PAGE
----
This was the first Seventh Son restaurant in China. Having said that, some clarification is needed. When it was inaugurated on 1 October 2004, the restaurant was then known as Fook Lam Moon, and represented the first foray into China for the famed Hong Kong gastronomic icon. In 2013, fifth brother Chui Pui Kun and youngest seventh brother Chui Wai Kwan decided to go their separate ways. Elder sibling Chui Pui Kun retained the original Fook Lam Moon in Wanchai and the branch in Tsim Sha Tsui, while the younger Chui Wai Kwan created a new chain called Seventh Son in September 2013.
- Cantonese cuisine
- The first foray into China for the group
- View of the shimmering Huangpu River and the Puxi skyline
T’ang Court, Langham Shanghai
Chef Justin TAN hails from Guangdong and from a family of chefs. He started his culinary journey at just 16 years young. In 2013, Tan joined as executive chef of Ming Court, the contemporary Cantonese restaurant of Langham Place Ningbo. From that sister property, he came to T’ang Court where he was appointed Chinese executive chef. The main dining room of the Cantonese restaurant has just six tables. With a total seating capacity of 18 people. Fortunately, T’ang Court has nine other private rooms to satisfy other insatiable appetites.
- Only six table in main dining room
- Nine other private rooms
- Cantonese cuisine
The Peacock Room
The Peacock Room is very lavish and sumptuous. It is certainly one of the most visually striking restaurants your eyes will experience. As with the décor of the restaurant, the dishes are presented for visual impact. Food is also good in taste. The restaurant offers Sichuan cuisine that is less “fire and brimstone”. Executive Chef Sam ZHANG is Malaysian but the kitchen team are mostly from Sichuan. Name of restaurant is inspired by a story from real life. Situated in a swanky new district of Shanghai.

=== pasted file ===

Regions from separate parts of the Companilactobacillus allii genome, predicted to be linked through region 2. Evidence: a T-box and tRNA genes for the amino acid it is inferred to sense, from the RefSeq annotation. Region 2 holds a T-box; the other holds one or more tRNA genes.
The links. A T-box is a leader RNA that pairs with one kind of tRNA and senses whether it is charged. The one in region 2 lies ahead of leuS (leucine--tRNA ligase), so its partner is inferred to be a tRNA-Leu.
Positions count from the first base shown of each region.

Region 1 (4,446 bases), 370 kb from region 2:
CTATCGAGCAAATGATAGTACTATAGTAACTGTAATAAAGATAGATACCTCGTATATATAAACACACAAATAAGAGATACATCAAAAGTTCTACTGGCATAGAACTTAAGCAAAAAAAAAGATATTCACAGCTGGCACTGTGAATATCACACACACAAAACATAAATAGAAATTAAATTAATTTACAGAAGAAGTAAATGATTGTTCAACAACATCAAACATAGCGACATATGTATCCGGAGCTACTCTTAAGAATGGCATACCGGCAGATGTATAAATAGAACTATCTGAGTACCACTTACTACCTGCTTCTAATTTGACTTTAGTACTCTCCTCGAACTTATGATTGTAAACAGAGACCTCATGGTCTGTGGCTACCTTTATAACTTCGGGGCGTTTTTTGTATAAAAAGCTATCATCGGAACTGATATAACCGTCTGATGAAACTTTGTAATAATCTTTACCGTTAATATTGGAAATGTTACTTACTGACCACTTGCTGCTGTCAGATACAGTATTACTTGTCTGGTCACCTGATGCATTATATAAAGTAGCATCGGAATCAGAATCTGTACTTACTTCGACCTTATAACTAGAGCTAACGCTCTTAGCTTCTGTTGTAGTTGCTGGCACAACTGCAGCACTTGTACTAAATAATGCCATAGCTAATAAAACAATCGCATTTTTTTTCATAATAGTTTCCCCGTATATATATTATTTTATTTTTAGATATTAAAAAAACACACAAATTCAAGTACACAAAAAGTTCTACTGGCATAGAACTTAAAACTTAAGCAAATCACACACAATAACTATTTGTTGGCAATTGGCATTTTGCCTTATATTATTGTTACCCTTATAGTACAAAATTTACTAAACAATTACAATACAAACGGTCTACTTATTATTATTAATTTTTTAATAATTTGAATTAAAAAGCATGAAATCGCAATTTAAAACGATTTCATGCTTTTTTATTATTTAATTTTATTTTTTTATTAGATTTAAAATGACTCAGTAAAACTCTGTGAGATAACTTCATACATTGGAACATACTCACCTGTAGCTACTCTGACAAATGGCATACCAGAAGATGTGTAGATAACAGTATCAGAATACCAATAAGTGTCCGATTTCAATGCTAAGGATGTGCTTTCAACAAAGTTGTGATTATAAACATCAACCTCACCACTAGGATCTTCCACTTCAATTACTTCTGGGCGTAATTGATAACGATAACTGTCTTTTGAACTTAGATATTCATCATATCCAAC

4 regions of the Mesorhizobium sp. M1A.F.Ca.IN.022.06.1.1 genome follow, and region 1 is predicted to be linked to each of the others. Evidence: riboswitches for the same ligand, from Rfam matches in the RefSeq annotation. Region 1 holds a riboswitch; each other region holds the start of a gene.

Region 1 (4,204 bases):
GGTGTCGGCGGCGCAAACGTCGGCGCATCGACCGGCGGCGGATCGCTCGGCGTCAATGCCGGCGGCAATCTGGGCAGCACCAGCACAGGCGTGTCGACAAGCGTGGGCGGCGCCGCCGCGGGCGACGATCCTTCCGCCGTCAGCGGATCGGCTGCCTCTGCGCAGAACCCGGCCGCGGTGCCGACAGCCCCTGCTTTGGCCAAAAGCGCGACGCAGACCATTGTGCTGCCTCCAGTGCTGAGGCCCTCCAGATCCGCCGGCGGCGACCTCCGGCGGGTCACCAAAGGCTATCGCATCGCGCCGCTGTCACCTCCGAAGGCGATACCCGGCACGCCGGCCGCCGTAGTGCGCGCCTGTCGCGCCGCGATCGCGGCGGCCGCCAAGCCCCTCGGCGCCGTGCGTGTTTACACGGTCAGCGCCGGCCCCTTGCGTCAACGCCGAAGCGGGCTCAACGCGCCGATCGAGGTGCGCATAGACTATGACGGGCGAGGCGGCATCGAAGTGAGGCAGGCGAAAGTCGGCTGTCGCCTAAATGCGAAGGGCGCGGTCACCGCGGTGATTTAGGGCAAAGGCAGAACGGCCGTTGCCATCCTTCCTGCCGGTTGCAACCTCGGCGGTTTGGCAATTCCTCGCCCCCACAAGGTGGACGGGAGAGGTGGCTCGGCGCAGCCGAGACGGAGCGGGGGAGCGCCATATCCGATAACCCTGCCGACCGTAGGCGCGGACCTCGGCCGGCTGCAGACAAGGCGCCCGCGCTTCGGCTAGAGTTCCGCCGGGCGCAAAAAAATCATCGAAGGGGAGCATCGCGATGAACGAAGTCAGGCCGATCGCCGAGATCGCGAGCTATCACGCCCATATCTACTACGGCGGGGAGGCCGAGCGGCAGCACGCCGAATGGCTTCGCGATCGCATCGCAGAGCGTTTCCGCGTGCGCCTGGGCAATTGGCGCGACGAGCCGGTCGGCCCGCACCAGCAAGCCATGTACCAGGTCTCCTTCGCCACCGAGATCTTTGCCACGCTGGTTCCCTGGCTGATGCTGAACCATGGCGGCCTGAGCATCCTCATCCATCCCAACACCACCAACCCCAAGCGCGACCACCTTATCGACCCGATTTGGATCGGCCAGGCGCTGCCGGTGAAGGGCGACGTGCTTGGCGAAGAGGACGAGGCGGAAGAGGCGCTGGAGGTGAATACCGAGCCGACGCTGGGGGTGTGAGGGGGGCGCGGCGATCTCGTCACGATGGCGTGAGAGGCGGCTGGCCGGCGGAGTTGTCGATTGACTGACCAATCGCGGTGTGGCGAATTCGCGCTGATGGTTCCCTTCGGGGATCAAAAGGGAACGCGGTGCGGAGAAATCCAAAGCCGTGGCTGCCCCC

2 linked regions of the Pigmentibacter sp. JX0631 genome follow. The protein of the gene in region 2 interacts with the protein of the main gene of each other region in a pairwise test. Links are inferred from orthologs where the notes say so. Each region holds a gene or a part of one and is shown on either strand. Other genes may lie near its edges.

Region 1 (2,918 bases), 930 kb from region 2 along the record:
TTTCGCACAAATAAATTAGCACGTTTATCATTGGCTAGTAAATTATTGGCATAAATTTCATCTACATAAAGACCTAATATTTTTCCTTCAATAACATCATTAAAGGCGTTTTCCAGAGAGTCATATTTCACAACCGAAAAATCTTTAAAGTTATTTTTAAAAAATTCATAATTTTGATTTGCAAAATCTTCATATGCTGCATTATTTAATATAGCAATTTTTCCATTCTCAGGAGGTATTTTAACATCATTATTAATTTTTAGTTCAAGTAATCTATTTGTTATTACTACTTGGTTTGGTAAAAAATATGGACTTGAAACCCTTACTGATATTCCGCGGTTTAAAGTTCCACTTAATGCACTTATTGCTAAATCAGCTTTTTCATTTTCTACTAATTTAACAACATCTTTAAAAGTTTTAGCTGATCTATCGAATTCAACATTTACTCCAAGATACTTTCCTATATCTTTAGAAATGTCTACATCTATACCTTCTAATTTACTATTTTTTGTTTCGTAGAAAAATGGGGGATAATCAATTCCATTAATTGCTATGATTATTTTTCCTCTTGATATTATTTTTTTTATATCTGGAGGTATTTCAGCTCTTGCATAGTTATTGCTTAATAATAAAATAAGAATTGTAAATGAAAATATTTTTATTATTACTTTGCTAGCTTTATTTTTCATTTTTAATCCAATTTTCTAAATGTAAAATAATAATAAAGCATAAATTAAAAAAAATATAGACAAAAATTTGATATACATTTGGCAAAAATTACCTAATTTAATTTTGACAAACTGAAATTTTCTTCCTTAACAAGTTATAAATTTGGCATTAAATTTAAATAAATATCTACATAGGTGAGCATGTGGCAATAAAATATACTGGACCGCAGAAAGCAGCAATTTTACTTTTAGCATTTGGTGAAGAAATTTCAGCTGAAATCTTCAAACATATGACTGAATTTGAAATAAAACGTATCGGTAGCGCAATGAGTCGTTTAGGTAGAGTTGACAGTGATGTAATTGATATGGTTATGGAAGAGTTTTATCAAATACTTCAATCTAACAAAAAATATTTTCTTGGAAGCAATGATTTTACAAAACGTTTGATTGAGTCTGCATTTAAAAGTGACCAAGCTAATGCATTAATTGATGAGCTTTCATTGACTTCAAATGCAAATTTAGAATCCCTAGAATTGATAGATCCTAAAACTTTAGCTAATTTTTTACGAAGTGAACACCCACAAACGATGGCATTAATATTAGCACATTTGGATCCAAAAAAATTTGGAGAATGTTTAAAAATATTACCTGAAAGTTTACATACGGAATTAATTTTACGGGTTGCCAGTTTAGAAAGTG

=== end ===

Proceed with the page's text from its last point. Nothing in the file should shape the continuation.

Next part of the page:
- Less “fire and brimstone” Sichuan cuisine
- Lavish and sumptuous dining room
- Dishes emphasize visual presentation
Xindalu - China Kitchen, Hyatt on the Bund
The best Peking Duck in Shanghai is now served at Xindalu – China Kitchen in the Hyatt on the Bund. It’s one of the most authentic tasted outside Beijing. The skin is crisp, has a nice sheen, and not too dry. It’s a relatively young duck, between 40 and 60 days, and the meat has just the right pitch of taste without being too “ducky”. Xindalu offers not only local Shanghainese fare, but other regional Chinese cuisines such as Sichuan, Huaiyang, even Hangzhou. And Peking Duck of course.
- Best Peking Duck in Shanghai
- Various Chinese cuisines
- Open kitchen format
Xin Rong Ji
Xin Rong Ji was founded in October 1995 by ZHANG Yong in Zhejiang province. From that humble, hometown beginning the group now has a portfolio of more than 30 restaurants. In January 2018, Xin Rong Ji inaugurated its first restaurant in the China Overseas Building in Wan Chai, Hong Kong. The recommended Xin Rong Ji outlet is in the new Bund Finance Center. Situated at the top end of the historic Shanghai Bund. Restaurant – wrapped in glass on one side – has spectacular views of the Huangpu.
- Stunning views of the Huangpu River and the Bund
- Reasonably priced wine list
- Open-kitchen concept